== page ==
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John Bartlett (1820–1905).  Familiar Quotations, 10th ed.  1919.
 
Page 505
 
 
Samuel Taylor Coleridge. (1772–1834) (continued)
 
5284
    Reviewers are usually people who would have been poets, historians, biographers, if they could; they have tried their talents at one or the other, and have failed; therefore they turn critics. 1
          Lectures on Shakespeare and Milton, p. 36. Delivered 1811–1812.
5285
    Schiller has the material sublime.
          Table Talk.
5286
    I wish our clever young poets would remember my homely definitions of prose and poetry; that is, prose,—words in their best order; poetry,—the best words in their best order.
          Table Talk.
5287
    That passage is what I call the sublime dashed to pieces by cutting too close with the fiery four-in-hand round the corner of nonsense.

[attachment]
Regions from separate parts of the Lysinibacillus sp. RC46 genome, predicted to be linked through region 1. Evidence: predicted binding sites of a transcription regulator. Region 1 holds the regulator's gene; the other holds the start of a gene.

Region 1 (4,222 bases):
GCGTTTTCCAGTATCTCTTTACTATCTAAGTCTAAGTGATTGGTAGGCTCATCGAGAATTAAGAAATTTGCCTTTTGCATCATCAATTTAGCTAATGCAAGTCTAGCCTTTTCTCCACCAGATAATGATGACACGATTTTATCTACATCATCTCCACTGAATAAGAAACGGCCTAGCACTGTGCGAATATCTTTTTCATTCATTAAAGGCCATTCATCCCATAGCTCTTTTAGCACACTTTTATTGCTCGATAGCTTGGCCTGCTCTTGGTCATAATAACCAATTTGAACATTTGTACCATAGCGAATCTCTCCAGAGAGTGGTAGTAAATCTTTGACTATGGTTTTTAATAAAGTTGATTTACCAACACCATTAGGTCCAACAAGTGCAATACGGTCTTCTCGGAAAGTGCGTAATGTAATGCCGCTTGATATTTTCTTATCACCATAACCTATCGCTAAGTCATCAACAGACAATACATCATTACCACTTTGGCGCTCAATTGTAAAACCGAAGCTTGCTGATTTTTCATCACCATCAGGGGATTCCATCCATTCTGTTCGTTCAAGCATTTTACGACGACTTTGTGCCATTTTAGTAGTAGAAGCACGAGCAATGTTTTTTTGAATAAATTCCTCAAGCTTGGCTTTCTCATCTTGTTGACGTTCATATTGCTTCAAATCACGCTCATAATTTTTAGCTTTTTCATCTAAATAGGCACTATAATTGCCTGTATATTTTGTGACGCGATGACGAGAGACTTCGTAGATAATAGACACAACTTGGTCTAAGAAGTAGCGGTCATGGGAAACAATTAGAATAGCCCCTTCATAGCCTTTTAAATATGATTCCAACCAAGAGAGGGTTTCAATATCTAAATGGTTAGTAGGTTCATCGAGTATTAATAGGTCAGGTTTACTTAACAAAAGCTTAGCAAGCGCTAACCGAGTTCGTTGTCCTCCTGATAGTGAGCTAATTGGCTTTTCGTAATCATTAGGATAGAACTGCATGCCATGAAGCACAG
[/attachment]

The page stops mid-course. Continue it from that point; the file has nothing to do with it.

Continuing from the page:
Table Talk.
5288
    Iago’s soliloquy, the motive-hunting of a motiveless malignity—how awful it is!
          Notes on some other Plays of Shakespeare.
 
Josiah Quincy. (1772–1864)
 
5289
    If this bill [for the admission of Orleans Territory as a State] passes, it is my deliberate opinion that it is virtually a dissolution of the Union; that it will free the States from their moral obligation; and, as it will be the right of all, so it will be the duty of some, definitely to prepare for a separation,—amicably if they can, violently if they must. 2
          Abridged Cong. Debates, Jan. 14, 1811. Vol. iv. p. 327.
 
Note 1.
Reviewers, with some rare exceptions, are a most stupid and malignant race. As a bankrupt thief turns thief-taker in despair, so an unsuccessful author turns critic.—Percy Bysshe Shelley: Fragments of Adonais.

You know who critics are? The men who have failed in literature and art.—Benjamin Disraeli (Earl Beaconsfield): Lothair, chap. xxxv. [back]
Note 2.
The gentleman [Mr. Quincy] cannot have forgotten his own sentiment, uttered even on the floor of this House, “Peaceably if we can, forcibly if we must.”—Henry Clay: Speech, Jan. 8, 1813. [back]
 

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